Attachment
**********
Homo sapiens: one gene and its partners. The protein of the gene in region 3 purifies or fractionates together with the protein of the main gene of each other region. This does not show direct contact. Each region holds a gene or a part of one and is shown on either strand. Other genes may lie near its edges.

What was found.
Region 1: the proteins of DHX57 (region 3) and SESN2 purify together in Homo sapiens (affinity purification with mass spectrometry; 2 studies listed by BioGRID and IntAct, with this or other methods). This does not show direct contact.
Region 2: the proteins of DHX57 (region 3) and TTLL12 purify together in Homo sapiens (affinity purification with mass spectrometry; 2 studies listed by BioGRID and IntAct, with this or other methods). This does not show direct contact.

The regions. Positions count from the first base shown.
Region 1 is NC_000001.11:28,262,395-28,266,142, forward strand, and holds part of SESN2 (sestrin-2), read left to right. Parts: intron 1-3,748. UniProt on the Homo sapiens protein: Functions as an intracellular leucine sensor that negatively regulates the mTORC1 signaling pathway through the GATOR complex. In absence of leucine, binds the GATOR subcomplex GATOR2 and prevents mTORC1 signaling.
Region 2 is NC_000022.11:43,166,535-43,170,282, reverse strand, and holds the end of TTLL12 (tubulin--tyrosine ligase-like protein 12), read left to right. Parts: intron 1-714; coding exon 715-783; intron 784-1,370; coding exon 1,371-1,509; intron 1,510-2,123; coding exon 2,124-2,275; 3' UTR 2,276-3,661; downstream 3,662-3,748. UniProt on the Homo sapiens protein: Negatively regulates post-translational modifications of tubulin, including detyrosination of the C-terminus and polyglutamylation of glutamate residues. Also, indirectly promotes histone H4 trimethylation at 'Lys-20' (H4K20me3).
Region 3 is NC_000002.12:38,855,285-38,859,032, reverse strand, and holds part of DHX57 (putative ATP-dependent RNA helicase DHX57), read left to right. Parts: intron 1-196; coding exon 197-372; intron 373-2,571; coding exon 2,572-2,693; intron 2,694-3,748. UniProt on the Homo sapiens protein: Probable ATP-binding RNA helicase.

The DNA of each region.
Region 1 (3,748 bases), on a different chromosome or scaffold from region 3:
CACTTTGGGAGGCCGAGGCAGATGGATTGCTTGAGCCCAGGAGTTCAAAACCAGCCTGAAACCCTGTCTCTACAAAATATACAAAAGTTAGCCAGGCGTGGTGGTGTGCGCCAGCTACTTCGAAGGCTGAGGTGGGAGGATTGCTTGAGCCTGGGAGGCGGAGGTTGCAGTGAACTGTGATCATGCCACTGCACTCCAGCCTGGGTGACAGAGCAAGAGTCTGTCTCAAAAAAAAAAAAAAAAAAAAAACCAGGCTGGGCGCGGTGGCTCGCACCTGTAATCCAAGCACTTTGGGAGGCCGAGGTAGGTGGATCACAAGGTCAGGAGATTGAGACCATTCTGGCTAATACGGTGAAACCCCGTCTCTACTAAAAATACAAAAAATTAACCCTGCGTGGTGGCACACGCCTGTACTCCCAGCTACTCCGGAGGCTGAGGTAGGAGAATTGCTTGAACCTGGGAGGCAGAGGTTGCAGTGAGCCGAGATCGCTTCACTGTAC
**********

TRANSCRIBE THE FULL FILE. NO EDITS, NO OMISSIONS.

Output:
Homo sapiens: one gene and its partners. The protein of the gene in region 3 purifies or fractionates together with the protein of the main gene of each other region. This does not show direct contact. Each region holds a gene or a part of one and is shown on either strand. Other genes may lie near its edges.

What was found.
Region 1: the proteins of DHX57 (region 3) and SESN2 purify together in Homo sapiens (affinity purification with mass spectrometry; 2 studies listed by BioGRID and IntAct, with this or other methods). This does not show direct contact.
Region 2: the proteins of DHX57 (region 3) and TTLL12 purify together in Homo sapiens (affinity purification with mass spectrometry; 2 studies listed by BioGRID and IntAct, with this or other methods). This does not show direct contact.

The regions. Positions count from the first base shown.
Region 1 is NC_000001.11:28,262,395-28,266,142, forward strand, and holds part of SESN2 (sestrin-2), read left to right. Parts: intron 1-3,748. UniProt on the Homo sapiens protein: Functions as an intracellular leucine sensor that negatively regulates the mTORC1 signaling pathway through the GATOR complex. In absence of leucine, binds the GATOR subcomplex GATOR2 and prevents mTORC1 signaling.
Region 2 is NC_000022.11:43,166,535-43,170,282, reverse strand, and holds the end of TTLL12 (tubulin--tyrosine ligase-like protein 12), read left to right. Parts: intron 1-714; coding exon 715-783; intron 784-1,370; coding exon 1,371-1,509; intron 1,510-2,123; coding exon 2,124-2,275; 3' UTR 2,276-3,661; downstream 3,662-3,748. UniProt on the Homo sapiens protein: Negatively regulates post-translational modifications of tubulin, including detyrosination of the C-terminus and polyglutamylation of glutamate residues. Also, indirectly promotes histone H4 trimethylation at 'Lys-20' (H4K20me3).
Region 3 is NC_000002.12:38,855,285-38,859,032, reverse strand, and holds part of DHX57 (putative ATP-dependent RNA helicase DHX57), read left to right. Parts: intron 1-196; coding exon 197-372; intron 373-2,571; coding exon 2,572-2,693; intron 2,694-3,748. UniProt on the Homo sapiens protein: Probable ATP-binding RNA helicase.

The DNA of each region.
Region 1 (3,748 bases), on a different chromosome or scaffold from region 3:
CACTTTGGGAGGCCGAGGCAGATGGATTGCTTGAGCCCAGGAGTTCAAAACCAGCCTGAAACCCTGTCTCTACAAAATATACAAAAGTTAGCCAGGCGTGGTGGTGTGCGCCAGCTACTTCGAAGGCTGAGGTGGGAGGATTGCTTGAGCCTGGGAGGCGGAGGTTGCAGTGAACTGTGATCATGCCACTGCACTCCAGCCTGGGTGACAGAGCAAGAGTCTGTCTCAAAAAAAAAAAAAAAAAAAAAACCAGGCTGGGCGCGGTGGCTCGCACCTGTAATCCAAGCACTTTGGGAGGCCGAGGTAGGTGGATCACAAGGTCAGGAGATTGAGACCATTCTGGCTAATACGGTGAAACCCCGTCTCTACTAAAAATACAAAAAATTAACCCTGCGTGGTGGCACACGCCTGTACTCCCAGCTACTCCGGAGGCTGAGGTAGGAGAATTGCTTGAACCTGGGAGGCAGAGGTTGCAGTGAGCCGAGATCGCTTCACTGTAC